• Great shops, bars and restaurants for off the slopes
  • An easy hour transfer from Innsbruck Airport.


I still love the moment when I click my boots into my skis. It doesn’t seem to matter how long I’ve been skiing, I get the same feelings of freedom and joy. Although, just accessing the snow can be difficult, ski resorts can be challenging environments for anyone. My recent trip to St Anton, supported by ‘Inghams Holidays’, gave me an opportunity to observe how I could cope. I wanted to know if a disabled person like myself, supported by a holiday operator like ‘Inghams’, could manage in a ski resort. What a fabulous week I had .

I could see the Alps from both sides of the plane as we descended into Innsbruck. It was quite spectacular. After being met in arrivals by an ‘Inghams’ Rep, I was shown to my coach for the short transfer. In just over an hour we were arriving in St Anton and I was checking into my accommodation for the week, ‘Hotel Post’. Situated right on the main street I was in a great location for shops, restaurants, bars and most importantly it was only a short walk to the Gondola. The main street seemed quite charming with many traditional looking buildings. It had the wonderful feeling of a small Austrian town and not just a ski resort.

After settling into my hotel room, the first task was to obtain my lift pass and organise my ski hire. Accompanied by an ‘Inghams’ Rep, I made the short five minute walk round to ‘ Alber’ ski hire, which was situated right next to the Gondola. I collected my skis and left them there with my boots as I was able to store them for the rest of the week. This was really a tremendous help. Sometimes just moving around a ski resort can be difficult. This can be compounded even further if there is snow and ice on the ground and having to wear ski boots or carry heavy skis. I and I have no doubt many other disabled people can be exhausted before they even start skiing. Having help to transport equipment like this and make arrangements to store it was a tremendous help and made me feel much more independent.


‘Inghams’, along with the Tourist Board of St Anton, had arranged for me to ski with a guide for the first two days. This gave me a chance to find my bearings and learn my way around. I had a super time with my guide ‘Naggy’. He showed me a number of suitable pistes in and close to St Anton. This was really important as it helped build up my confidence which helped me tremendously later on during the week.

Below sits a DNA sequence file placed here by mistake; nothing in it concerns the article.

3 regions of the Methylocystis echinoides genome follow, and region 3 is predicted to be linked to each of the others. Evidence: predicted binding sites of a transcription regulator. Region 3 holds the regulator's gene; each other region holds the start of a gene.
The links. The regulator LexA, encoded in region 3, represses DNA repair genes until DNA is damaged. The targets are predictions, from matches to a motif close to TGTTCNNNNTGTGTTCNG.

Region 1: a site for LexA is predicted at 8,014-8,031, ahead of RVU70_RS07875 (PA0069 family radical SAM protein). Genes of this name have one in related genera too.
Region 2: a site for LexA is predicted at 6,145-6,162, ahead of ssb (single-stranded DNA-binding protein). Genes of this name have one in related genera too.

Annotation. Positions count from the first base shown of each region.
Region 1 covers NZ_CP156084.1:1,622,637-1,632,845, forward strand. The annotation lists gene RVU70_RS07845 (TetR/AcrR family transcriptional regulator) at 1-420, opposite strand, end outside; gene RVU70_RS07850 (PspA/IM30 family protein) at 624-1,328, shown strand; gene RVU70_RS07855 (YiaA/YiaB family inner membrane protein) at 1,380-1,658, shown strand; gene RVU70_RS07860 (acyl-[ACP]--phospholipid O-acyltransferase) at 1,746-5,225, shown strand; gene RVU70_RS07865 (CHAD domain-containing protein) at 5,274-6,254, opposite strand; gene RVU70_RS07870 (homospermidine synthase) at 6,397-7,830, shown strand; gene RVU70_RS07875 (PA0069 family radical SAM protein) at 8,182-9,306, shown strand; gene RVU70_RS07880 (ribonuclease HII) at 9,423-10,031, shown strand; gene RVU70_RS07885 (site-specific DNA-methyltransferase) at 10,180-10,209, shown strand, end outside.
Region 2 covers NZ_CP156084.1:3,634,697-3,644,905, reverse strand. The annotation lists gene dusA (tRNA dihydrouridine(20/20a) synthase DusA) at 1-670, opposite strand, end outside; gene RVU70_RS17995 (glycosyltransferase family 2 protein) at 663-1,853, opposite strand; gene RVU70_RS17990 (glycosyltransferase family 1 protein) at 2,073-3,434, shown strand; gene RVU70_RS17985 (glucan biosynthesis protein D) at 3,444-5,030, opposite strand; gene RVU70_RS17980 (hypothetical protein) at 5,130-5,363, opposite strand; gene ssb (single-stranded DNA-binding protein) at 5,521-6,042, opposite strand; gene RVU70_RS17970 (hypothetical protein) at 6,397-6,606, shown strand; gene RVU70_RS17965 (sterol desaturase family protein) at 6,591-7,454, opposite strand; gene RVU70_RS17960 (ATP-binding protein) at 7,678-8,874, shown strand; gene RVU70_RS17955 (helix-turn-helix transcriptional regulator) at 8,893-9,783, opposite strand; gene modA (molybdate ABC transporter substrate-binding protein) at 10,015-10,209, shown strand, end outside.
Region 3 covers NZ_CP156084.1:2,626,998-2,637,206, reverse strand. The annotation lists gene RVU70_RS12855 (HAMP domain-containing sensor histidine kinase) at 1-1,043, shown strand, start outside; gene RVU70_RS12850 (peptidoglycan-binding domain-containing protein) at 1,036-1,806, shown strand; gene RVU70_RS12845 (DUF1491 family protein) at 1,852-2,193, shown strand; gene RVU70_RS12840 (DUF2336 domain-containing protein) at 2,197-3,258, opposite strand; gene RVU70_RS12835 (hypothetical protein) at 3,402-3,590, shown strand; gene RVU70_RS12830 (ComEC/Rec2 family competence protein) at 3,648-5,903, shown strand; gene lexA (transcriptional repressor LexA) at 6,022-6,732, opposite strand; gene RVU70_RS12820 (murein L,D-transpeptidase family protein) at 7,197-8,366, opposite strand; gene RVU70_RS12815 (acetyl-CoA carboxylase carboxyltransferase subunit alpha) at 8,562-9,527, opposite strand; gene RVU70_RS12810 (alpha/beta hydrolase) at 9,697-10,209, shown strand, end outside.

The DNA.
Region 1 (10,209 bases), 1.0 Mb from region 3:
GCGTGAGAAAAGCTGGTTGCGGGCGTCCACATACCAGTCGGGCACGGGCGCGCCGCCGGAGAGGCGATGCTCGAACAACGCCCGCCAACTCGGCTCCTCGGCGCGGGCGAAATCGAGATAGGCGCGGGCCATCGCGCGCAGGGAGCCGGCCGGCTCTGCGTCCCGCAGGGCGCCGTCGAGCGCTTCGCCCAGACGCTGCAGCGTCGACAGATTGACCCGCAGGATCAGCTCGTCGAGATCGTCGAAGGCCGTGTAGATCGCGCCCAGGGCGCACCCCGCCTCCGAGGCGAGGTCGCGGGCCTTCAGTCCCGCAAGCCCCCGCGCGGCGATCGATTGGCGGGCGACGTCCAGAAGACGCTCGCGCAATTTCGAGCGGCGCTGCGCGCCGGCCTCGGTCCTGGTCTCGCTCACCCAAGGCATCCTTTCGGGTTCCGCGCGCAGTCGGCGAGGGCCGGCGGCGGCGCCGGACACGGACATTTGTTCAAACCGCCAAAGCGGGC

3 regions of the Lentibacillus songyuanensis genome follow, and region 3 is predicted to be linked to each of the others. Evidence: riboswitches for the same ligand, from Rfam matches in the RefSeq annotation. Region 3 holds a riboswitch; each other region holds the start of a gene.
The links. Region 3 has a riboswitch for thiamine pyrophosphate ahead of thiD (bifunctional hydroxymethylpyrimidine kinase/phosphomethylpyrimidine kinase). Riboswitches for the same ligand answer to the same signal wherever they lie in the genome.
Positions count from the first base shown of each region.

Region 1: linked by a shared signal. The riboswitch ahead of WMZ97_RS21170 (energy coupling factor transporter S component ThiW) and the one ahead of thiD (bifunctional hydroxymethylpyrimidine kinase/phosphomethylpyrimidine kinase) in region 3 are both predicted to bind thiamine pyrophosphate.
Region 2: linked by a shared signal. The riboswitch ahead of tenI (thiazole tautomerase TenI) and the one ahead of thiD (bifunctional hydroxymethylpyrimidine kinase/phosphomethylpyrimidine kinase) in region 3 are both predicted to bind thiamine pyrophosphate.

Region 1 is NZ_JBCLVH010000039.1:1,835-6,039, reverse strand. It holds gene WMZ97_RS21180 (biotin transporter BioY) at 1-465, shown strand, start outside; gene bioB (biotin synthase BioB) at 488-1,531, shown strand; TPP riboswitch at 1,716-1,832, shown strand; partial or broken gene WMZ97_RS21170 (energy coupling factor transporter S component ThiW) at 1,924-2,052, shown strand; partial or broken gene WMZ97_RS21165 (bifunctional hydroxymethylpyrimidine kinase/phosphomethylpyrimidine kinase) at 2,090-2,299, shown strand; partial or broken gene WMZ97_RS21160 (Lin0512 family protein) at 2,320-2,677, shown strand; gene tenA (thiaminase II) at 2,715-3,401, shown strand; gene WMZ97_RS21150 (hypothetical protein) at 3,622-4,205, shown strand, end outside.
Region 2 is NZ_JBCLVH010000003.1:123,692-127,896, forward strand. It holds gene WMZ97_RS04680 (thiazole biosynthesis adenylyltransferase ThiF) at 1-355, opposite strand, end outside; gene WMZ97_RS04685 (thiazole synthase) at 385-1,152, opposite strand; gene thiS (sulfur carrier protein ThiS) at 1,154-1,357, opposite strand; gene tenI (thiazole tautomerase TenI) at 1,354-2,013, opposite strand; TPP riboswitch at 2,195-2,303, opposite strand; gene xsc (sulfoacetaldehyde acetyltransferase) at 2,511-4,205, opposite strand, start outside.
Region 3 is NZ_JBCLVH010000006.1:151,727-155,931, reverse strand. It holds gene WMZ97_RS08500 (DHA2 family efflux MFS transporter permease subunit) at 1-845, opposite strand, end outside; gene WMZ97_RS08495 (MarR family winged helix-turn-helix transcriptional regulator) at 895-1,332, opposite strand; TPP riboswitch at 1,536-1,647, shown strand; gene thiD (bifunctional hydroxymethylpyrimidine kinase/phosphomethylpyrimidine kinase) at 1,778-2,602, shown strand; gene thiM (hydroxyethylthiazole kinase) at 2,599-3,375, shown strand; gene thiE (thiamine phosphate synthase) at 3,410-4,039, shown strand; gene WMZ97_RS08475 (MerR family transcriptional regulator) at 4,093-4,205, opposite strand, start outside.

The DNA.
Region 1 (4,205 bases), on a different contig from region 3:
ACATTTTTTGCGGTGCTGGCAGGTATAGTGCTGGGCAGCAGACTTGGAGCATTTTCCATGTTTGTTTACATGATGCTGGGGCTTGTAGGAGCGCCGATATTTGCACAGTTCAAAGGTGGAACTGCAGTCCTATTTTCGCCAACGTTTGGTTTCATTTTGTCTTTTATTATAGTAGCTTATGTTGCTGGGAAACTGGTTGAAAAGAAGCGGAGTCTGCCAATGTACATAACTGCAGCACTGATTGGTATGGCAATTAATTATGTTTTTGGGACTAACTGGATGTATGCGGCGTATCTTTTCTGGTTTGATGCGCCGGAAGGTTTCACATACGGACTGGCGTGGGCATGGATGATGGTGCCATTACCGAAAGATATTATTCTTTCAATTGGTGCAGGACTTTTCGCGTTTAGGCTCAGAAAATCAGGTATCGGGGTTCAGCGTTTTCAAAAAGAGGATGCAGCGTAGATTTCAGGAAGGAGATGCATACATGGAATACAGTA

Confidence is really important for anybody, and I’ve found this so both on the slopes and off the slopes. Like most people, I imagine I grow more confident the more activities I do and the more opportunities I have. When I started skiing, I wouldn’t have dreamed of skiing alone. Now I am fully independent on the slopes, I feel fantastic and I love the freedom it allows me. Building and maintaining my confidence has been key to helping my skiing.

Over the next few days of my stay with ‘Inghams’, I had some wonderful experiences both on my own and with a group. One morning I had choice to stay on what was now familiar slopes or explore another area. I chose to go somewhere different and I was so glad I did. I skied an area called ‘Randl’ which I enjoyed very much. The sun was out, I achieved a few red runs that day and I had a fantastic time.

Later in the week, I joined an excursion with ‘Inghams’ to a neighbouring resort of ‘Sonnenkopf’. A coach took us on a half hour drive through the mountains on what was a beautiful morning. Just the journey to get there was amazing and I could have sat on the bus all day admiring the view. ‘Sonnenkopf ‘was a beautiful ski area with many red and blue runs, wide pistes and some lined with trees. We had a fabulous day. I skied with a group in the morning but had time to myself in the afternoon. I had a similarly fantastic day on Friday skiing with a lovely group of people I met in the hotel. After a super morning on the slopes I packed up and joined them again later in the day. I couldn’t believe that was the end of my trip. How quickly it had gone by but how much I enjoyed it.